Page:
Ectodermal Dysplasia of Hair and Nail


Disease group Ectodermal Dysplasia
Synonymous Pure Hair and Nail Ectodermal Dysplasia-4
Estimated prevalence < 1 / 1 000 000
OMIM 602032, 614929, 614931
Inheritance Autosomal Dominant, Autosomal Recessive
Gene (s) KRT85 (602767), HOXC13 (143976), KRT74 (608248)


Ectodermal Dysplasia of Hair and Nail (EDHN) is a rare congenital disorder characterized by hypotrichosis and nail dystrophy without any other (ectodermal or non-ectodermal) features.1 Mutations in three genes have been identified as causative for EDHN, the keratin gene KRT85, the homeobox gene HOXC13 and KRT74. 2-4

Clinical Description

Hair abnormalities range from mild hair loss to complete absence of hairs (scalp, eyebrows, eyelashes, whole body hair) with broad variations even intrafamilial. Hair can be thin, fragile, slow-growing or broken (pili torti). Association with folliculitis decalvans of the neck has been reported. Nail lesions include onychodystrophy with micronychia, onychorrhexis and triangular nails as well as spoon-shaped nails, fragile or short nails. 5-8


In a Pakistani family with cases of EDHN, a mutation (R78H) in the V1 head domain of KRT85 has been identified as pathogenic.2 During hair growth, KRT85 is expressed in the lower part of the cortex and cuticle of the hair fiber. In nails, it is expressed in the basal compartment and the lower keratogenous zone of the apical and ventral nail matrix. This specific expression pattern explains the manifestation restricted to hairs and nails.9, 10 HOXC13 encodes a protein that regulates the transcriptional activity of various hair keratin genes and KRT74 belongs to the family of type II keratins that are specifically expressed in hair follicles’ inner root sheath as well as in nail matrix, nail bed and hyponychium.3, 11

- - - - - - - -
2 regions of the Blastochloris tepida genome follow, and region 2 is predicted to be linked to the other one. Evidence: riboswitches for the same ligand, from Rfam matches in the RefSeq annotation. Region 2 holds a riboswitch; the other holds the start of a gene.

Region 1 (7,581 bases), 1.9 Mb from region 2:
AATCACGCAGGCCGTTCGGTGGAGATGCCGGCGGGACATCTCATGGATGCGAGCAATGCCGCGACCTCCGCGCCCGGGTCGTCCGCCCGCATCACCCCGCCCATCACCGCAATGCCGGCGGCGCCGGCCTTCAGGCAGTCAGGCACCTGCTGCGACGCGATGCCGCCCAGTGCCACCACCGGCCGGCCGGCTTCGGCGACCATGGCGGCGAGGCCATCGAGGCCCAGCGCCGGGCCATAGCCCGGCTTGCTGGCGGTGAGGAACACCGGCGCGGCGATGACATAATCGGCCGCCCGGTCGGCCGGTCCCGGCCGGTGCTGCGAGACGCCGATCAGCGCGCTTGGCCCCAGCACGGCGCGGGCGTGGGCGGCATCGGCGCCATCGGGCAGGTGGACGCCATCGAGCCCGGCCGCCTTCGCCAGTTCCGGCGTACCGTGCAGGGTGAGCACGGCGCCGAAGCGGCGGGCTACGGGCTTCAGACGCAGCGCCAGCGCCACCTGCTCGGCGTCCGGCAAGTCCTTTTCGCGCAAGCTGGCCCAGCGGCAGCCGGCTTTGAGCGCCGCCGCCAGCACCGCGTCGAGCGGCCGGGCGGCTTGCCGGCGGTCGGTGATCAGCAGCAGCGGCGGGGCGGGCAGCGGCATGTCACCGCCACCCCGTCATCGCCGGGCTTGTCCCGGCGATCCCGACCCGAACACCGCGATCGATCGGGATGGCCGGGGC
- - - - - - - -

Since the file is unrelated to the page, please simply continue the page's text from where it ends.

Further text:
Diagnosis is based on typical clinical features as well as molecular investigation of the KRT85, HOXC13 and KRT74 genes. Heterozygous dominant mutations in KRT74 have also been identified in Pakistani patients with woolly hair.


Currently no treatment is available.




1.    Chamcheu JC, Siddiqui IA, Syed DN, Adhami VM, Liovic M, Mukhtar H. Keratin gene mutations in disorders of human skin and its appendages. Arch Biochem Biophys. 2011;508(2):123-137.
2.    Naeem M, Wajid M, Lee K, Leal SM, Ahmad W. A mutation in the hair matrix and cuticle keratin KRTHB5 gene causes ectodermal dysplasia of hair and nail type. J Med Genet. 2006;43(3):274-279.
3.    Raykova D, Klar J, Azhar A, Khan TN, Malik NA, Iqbal M, et al. Autosomal recessive transmission of a rare KRT74 variant causes hair and nail ectodermal dysplasia: allelism with dominant woolly hair/hypotrichosis. PLoS One. 2014;9(4):e93607.
4.    Lin Z, Chen Q, Shi L, Lee M, Giehl KA, Tang Z, et al. Loss-of-function mutations in HOXC13 cause pure hair and nail ectodermal dysplasia. Am J Hum Genet. 2012;91(5):906-911.
5.    Harrison S, Sinclair R. Hypotrichosis and nail dysplasia: a novel hidrotic ectodermal dysplasia. Australas J Dermatol. 2004;45(2):103-105.
6.    Pinheiro M, Freire-Maia N. Hair-nail dysplasia--a new pure autosomal dominant ectodermal dysplasia. Clin Genet. 1992;41(6):296-298.
7.    Calzavara-Pinton P, Carlino A, Benetti A, De Panfilis G. Pili torti and onychodysplasia. Report of a previously undescribed hidrotic ectodermal dysplasia. Dermatologica. 1991;182(3):184-187.
8.    Barbareschi M, Cambiaghi S, Crupi AC, Tadini G. Family with "pure" hair-nail ectodermal dysplasia. Am J Med Genet. 1997;72(1):91-93.
9.    Moll R, Divo M, Langbein L. The human keratins: biology and pathology. Histochem Cell Biol. 2008;129(6):705-733.
10.    Schweizer J, Langbein L, Rogers MA, Winter H. Hair follicle-specific keratins and their diseases. Exp Cell Res. 2007;313(10):2010-2020.
11.    Langbein L, Rogers MA, Praetzel S, Winter H, Schweizer J. K6irs1, K6irs2, K6irs3, and K6irs4 represent the inner-root-sheath-specific type II epithelial keratins of the human hair follicle. J Invest Dermatol. 2003;120(4):512-522.